A full-page ad in a recent weekend edition of the Wall Street Journal caught my eye, but not because I was interested in the product or because it was so clever it made me pause to read it. Nope, there was nothing to read.
The color ad, which took up the entire back page of the paper’s “Off Duty” section, featured a confused-looking young woman, about 18 to 21, who appeared to have cut her own hair with her dad’s pruning shears, wearing a pair of googley-eyed party sunglasses, looking like she got dressed in a windstorm in clothing several sizes too large. At the bottom of the ad was the word “Chanel.” That’s it, nothing else.
I checked the WSJ’s rate card and the ad on that page cost a whopping $398,147.58.
I used to be in the public relations and advertising business. I don’t think I’d cut it today. Half the time, I’m not even sure what the products are or what the message is. The few TV ads that I vaguely understand involve car insurance, beer and a middle-aged woman explaining how she finally found relief after being constipated since the Reagan Administration. The car insurance ones feature a lizard, a gal who looks like a waitress in a cheap diner, and a guy who blows himself up. They want me to buy their insurance, but I’m not clear what the benefits are, as nowhere are the benefits mentioned.
Here’s my take on the WSJ Chanel ad. (My editor says the ad is for the sunglasses. I say if you can’t tell what they’re advertising, let your imagination guide you. This ad stinks, so it must be for perfume.)
Perfume ads should appeal to basic instincts. Ancient Greeks and Romans used scents in the public baths because those places reeked like a fraternity house bathroom on a Sunday morning … think the elephant barn in the circus on a hot summer day. Somewhere during the 14th through 16th centuries, Europeans—who believed regular bathing was an unnecessary nuisance and a health hazard—started using perfumes to mask their neighbors’, families’ and the king’s and queen’s knock-you-over BO.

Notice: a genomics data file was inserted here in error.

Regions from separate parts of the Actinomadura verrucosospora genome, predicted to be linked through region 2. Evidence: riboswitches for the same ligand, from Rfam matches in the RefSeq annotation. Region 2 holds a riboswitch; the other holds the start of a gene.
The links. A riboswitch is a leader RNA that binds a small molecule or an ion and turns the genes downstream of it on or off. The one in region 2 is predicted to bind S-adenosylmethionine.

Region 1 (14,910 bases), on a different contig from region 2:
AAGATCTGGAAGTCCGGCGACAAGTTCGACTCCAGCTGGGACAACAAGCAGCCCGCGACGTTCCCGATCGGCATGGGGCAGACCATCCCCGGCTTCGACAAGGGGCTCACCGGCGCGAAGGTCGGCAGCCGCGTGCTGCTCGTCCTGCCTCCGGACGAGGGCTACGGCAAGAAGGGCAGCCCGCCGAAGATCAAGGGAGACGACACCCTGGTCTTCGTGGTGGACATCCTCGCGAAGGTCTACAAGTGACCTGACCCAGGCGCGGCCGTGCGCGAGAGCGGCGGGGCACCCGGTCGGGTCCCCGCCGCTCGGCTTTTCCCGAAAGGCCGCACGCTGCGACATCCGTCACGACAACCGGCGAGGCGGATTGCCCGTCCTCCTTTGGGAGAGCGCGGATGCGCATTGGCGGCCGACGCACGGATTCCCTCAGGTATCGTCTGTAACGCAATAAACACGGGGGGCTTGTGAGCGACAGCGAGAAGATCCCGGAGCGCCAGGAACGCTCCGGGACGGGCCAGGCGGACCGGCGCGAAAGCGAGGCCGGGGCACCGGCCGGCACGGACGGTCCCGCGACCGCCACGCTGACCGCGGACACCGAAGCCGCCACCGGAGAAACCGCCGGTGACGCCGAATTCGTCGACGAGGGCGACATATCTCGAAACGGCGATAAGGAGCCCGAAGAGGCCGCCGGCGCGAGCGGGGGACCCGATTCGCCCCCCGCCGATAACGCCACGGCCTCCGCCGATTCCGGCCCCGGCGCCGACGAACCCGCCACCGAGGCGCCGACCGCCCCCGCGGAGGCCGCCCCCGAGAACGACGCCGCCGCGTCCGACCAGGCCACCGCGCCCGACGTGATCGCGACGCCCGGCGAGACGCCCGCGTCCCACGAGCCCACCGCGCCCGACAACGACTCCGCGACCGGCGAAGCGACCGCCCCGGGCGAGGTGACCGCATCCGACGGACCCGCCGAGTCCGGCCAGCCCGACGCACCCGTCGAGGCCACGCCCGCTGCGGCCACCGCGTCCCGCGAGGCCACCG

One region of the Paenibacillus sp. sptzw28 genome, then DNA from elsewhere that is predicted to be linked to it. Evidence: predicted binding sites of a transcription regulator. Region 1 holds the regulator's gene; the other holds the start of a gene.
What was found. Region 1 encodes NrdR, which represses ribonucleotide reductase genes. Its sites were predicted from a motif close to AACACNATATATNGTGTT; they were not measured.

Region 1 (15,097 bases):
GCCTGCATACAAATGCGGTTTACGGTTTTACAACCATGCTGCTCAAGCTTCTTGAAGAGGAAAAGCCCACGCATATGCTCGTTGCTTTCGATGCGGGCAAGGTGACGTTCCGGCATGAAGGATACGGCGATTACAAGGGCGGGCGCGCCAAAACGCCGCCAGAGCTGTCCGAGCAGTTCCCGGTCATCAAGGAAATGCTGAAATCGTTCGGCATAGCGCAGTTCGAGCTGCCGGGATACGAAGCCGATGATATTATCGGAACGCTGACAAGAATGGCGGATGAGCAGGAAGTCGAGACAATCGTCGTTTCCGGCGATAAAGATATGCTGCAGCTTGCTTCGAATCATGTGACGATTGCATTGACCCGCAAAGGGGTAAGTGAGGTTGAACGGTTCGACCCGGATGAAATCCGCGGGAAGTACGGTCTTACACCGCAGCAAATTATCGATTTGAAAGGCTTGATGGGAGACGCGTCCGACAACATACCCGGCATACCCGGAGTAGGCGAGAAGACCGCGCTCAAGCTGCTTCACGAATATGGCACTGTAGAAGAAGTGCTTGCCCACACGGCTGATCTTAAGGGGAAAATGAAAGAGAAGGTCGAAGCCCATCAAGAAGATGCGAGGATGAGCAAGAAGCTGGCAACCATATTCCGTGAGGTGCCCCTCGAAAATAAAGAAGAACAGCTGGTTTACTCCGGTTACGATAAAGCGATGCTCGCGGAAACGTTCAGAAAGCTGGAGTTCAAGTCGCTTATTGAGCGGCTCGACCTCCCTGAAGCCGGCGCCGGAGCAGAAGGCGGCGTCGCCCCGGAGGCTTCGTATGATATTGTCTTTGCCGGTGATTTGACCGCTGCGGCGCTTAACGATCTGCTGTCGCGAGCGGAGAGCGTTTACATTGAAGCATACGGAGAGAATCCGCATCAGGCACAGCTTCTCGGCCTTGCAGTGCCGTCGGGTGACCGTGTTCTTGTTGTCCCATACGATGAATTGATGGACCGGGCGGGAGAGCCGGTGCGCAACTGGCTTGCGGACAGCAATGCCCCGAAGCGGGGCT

When my wife and I were touring castles in England, a tour guide told us that in “olden times” the king and his entourage changed castles frequently because they had no indoor plumbing, so the royals and their pals pooped behind the draperies. (Honest, they really told us that.) So King What’s-His-Name—who clearly didn’t marry the queen for her exceptional housekeeping skills—and his groupies moved from poopy palace to non-poopy palace, followed by a 15th-century hazmat crew.
With the introduction of soap, indoor plumbing, bathtubs and crowded rock venues, perfumes transformed. They became a symbol of an evolved and refined society, much like the crowds found at a Pitbull or Young Thug concert. They emit scents that evoke memories, trigger senses, boost confidence, make folks happy and result in unwanted pregnancies.
So how does the $400,000 Chanel ad picturing a disheveled, bespectacled young gal with hair that looks like she combed it with a egg beater convey that message? I’d be interested in hearing from anybody who bought a Chanel product based on that ad; I have some stuff in my garage that would interest you.
I’m convinced the ad was produced by a group of experts who studied advertising by watching Mad Men and received their degrees from the “Close Cover Before Striking School of Advertising and Septic Tank Cleaning.”
Here’s how I envision the conception of the Chanel ad taking place:
A Don Draper wannabe and several advertising agency staff members are seated around a large conference room table.
DD wannabe: “Does everybody have a full glass of whiskey and lots of cigarettes, as this meeting could last 15 minutes?”
Account Executive: “Our client, Chanel, has a boatload of money and they want us to develop an ad campaign that will sell its stuff. Does anybody want a hit from this doobie?”
DD wannabe (smoking a blunt): “Help yourself to the brownies. Hey, here’s a picture of a funky chick I picked up at a club last night who looks like she got dressed in a windstorm and combed her hair with an egg-beater. What can I say, it was closing time.”
AE (smoking the doobie): “Hey, man, why don’t we use that photo in a $400,000 Wall Street Journal Chanel ad?”
DD wannabe (pouring a glass of whiskey and lighting a cigarette): “Great idea. Now let’s go have a three-hour lunch and drink martinis before we hit happy hour.”
I think I got out of that business just in time.
Scott is a former newspaper reporter and retired corporate and agency public relations professional. He blogs at davescottblog.com.